Hermes hadn’t considered such things, hoping in vain that his subconscious would fill in the blanks. Since there was no way of knowing what qualities other life-forms would favor, he could rely only on his own sensibilities. Furrowing his brow, he began rummaging through the cluttered chambers of his mind in search of potential inspiration. The invisible spark of dynamis. The universe and the stars. Birds soaring in the sky…

“…Blue. I want it to be blue, like the sky of Elpis. Our portal to the cosmos beyond.”

The words tumbled out even as he thought them. Euanthe blinked a few times in consideration before favoring Hermes with an approving chuckle.

“A fine idea.”


In the days that followed, Euanthe and other colleagues provided Hermes with design documents, and even held private lectures for his benefit, all of which helped him to form a clearer image of his creation. As was his wont, it took him more time to settle on its appearance than its more practical aspects, but at long last he succeeded in finalizing the concept.

He would never forget the first time he brought her forth. The nervous anticipation as he channeled his magicks. The gathering motes of light that coalesced into a brilliant storm. The moment of manifestation.


The songbird was barely larger than his open palm. Her blue feathers tinged black at the tips. The threshold to the universe as seen from the prime artifice. Already he could imagine her long tail tracing a line in the sky, like unto a meteor.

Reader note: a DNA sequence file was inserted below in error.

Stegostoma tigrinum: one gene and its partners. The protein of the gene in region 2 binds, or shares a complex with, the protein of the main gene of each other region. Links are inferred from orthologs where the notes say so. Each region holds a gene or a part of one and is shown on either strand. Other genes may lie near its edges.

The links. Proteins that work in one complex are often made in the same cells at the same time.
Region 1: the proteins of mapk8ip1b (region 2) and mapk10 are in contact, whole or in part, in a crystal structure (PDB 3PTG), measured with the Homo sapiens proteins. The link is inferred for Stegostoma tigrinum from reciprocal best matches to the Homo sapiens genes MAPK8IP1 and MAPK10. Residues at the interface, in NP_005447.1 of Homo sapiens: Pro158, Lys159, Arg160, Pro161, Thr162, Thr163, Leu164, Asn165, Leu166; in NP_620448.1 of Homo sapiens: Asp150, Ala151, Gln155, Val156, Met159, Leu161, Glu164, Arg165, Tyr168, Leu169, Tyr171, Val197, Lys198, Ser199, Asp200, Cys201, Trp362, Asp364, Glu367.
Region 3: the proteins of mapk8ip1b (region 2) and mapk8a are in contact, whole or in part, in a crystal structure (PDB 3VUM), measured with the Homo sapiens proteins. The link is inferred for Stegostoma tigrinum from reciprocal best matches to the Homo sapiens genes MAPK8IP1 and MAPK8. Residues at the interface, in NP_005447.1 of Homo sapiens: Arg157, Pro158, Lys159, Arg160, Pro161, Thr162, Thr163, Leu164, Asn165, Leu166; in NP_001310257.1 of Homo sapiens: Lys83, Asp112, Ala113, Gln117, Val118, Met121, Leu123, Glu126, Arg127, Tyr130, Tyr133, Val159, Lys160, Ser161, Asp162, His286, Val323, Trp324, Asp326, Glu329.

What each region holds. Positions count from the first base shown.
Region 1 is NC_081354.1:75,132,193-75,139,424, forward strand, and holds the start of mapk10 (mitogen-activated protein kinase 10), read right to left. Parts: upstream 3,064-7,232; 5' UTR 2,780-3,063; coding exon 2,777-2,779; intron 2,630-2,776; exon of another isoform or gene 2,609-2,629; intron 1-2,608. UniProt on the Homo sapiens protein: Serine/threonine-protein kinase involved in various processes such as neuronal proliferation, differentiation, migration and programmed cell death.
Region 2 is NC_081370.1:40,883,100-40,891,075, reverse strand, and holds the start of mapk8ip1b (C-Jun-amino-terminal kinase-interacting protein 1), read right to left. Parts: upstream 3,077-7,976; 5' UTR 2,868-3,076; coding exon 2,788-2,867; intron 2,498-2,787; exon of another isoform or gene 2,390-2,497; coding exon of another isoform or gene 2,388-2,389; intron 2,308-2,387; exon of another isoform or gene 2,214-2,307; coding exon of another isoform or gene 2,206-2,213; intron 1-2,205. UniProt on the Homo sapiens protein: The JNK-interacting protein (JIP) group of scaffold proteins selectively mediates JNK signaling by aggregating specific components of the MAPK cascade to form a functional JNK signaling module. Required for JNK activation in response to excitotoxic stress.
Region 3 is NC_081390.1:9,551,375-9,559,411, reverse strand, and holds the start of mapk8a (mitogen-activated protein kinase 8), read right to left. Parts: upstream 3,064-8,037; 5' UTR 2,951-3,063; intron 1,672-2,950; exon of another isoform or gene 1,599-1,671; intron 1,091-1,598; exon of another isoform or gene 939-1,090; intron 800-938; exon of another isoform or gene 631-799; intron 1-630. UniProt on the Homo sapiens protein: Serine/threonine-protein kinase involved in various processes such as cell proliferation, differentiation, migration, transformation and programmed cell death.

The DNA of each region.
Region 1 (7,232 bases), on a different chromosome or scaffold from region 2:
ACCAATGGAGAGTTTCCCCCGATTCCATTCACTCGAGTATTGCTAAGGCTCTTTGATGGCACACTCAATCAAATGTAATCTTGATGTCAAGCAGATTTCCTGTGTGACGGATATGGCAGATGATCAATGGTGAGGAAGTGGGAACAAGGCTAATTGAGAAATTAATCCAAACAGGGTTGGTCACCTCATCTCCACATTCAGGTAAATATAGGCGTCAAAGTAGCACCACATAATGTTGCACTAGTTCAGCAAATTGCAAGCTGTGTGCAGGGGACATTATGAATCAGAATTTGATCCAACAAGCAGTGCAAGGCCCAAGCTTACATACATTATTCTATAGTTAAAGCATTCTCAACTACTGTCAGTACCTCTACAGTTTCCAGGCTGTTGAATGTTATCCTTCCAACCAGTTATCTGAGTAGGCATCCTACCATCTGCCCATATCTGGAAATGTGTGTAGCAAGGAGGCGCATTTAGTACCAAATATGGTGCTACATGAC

No name could be more fitting, for to speak it made his heart soar. So terrified he had been he could not do her justice. But beholding the creature before him now, he knew there was nothing more beautiful in all the world.

So began their exploration of the universe.

Hermes created Meteion’s sisters, the Meteia─though their shared consciousness made them more akin to a single entity─and sent them on brief forays beyond the bounds of the star. Early results were mixed. Though Meteion did not lack the abilities she needed to fulfill her purpose, she encountered one problem after another out in the great expanse. But we have come so far already─and we will go further still.


Hermes was conducting further test flights in the Elpis twilight when Meteion, presently in the form of a girl in order to relay her sisters’ messages, cried out. He turned to see her frozen in shock, eyes wide and mouth agape. Before he had the chance to speak, she reeled as if struck by a heavy blow, and it was all he could do to catch her.